Saturday, September 14, 2013

Review: Day of the Oprichnik, by Vladimir Sorokin

I’ve always suspected that Russian is an aphoristic language. I don’t know what is it about sloganeering, maxim-making, and other lapidary bon mots that speak to Russia’s national mentality, but I see it all over that country’s literature. My long-held suspicions have once again been confirmed, this time by Jamey Gambrell’s translation of Vladimir Sorokin’s infamous dystopian romp, Day of the Oprichnik. With lines that echo back to Bulgokov (oh, that great zinger about burning manuscripts) and Dostoyevsky, Sorokin’s novel is very much aware of the traditions in which it is ensconced.

The year is 2028 and the setting is Moscow. Russia has morphed into a devilish hybrid of monarchy, hyper-capitalism and brutal totalitarian state. The men in charge of keeping order and crushing sedition are called the Oprichniks. At the height of their vicious acts, these men will yell out phrases like “Work and Word!” and “Hail Hail Hail!” They murder, rape and destroy—all in the service of His Majesty, looking to breed absolute obedience and loyalty from the Russian population. Our protagonist, the hard-drinking Andrei Danilovich Komiaga, is at once brainwashed by the Oprichnik fraternity and capable of glimpsing the world that exists beyond, the consequences of  violence and unwavering order. His is not a story of slowly revealed revelation—a la Fahrenheit 451 or Nineteen Eighty Four. It is rather his own distanced description of a world that he knows on some level is immoral and yet cannot control or find a way out of.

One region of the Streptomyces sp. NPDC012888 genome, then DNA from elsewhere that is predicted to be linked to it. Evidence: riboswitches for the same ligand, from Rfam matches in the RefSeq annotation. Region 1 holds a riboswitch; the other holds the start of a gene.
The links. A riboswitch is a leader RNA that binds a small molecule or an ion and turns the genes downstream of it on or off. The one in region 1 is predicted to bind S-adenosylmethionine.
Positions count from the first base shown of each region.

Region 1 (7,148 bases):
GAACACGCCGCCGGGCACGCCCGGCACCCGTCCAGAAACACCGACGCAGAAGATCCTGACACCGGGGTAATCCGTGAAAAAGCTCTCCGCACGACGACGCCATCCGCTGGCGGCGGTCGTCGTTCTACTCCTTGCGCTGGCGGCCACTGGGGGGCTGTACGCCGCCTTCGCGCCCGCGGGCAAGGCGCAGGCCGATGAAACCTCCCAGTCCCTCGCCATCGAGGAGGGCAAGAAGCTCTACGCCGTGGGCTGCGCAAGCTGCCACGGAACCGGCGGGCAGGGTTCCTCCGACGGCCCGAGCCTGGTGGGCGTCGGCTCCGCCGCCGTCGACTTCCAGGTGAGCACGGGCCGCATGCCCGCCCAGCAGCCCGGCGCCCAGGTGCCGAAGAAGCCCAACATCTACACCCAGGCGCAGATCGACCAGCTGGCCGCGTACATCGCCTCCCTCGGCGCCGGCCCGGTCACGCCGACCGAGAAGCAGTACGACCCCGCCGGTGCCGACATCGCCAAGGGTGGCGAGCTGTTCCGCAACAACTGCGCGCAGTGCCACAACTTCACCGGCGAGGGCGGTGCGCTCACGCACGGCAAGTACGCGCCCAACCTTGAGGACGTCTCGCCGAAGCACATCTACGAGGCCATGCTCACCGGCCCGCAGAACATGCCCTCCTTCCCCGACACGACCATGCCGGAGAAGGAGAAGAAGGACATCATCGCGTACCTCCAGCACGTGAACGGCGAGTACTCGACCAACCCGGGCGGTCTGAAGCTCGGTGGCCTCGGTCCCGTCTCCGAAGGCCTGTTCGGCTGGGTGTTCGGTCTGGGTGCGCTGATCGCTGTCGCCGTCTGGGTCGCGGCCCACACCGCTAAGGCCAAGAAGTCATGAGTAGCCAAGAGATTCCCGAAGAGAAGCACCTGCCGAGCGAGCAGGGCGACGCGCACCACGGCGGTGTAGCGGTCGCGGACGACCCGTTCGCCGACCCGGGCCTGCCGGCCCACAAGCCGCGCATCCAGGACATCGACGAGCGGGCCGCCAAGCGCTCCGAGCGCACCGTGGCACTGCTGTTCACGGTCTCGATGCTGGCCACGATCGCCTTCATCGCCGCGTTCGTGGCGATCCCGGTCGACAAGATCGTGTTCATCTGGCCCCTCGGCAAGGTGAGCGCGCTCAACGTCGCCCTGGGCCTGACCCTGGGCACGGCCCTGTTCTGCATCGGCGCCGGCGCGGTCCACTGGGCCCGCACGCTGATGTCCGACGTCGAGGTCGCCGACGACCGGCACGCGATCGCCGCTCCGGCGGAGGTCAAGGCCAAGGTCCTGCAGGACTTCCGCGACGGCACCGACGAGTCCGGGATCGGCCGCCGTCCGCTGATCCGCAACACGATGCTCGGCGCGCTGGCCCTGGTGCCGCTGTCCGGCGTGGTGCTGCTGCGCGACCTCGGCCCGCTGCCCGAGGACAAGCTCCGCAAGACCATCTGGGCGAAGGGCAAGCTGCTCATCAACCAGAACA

This all sounds promising, but unfortunately Day of the Oprichnik just doesn’t hold together. Sorokin—perhaps in the interest of appearing original—relies too heavily on elision: we never get a sense of the broader machinations of the society he creates or how Russia arrived in the state that it’s in. Komiaga’s inner world comes off as rather hollow. He doesn’t really change or evolve over the course of the novel, doesn’t ever build upon his sense of the magnitude of his actions or the role he plays in this horrific society.

In the end, Day of the Oprichnik feels somewhat half-assed and derivative. It’s sort of a cross between A Clockwork Orange and Lord of the Flies, only without the heart or the moral background. This is a highly touted novel, but probably worth skipping.

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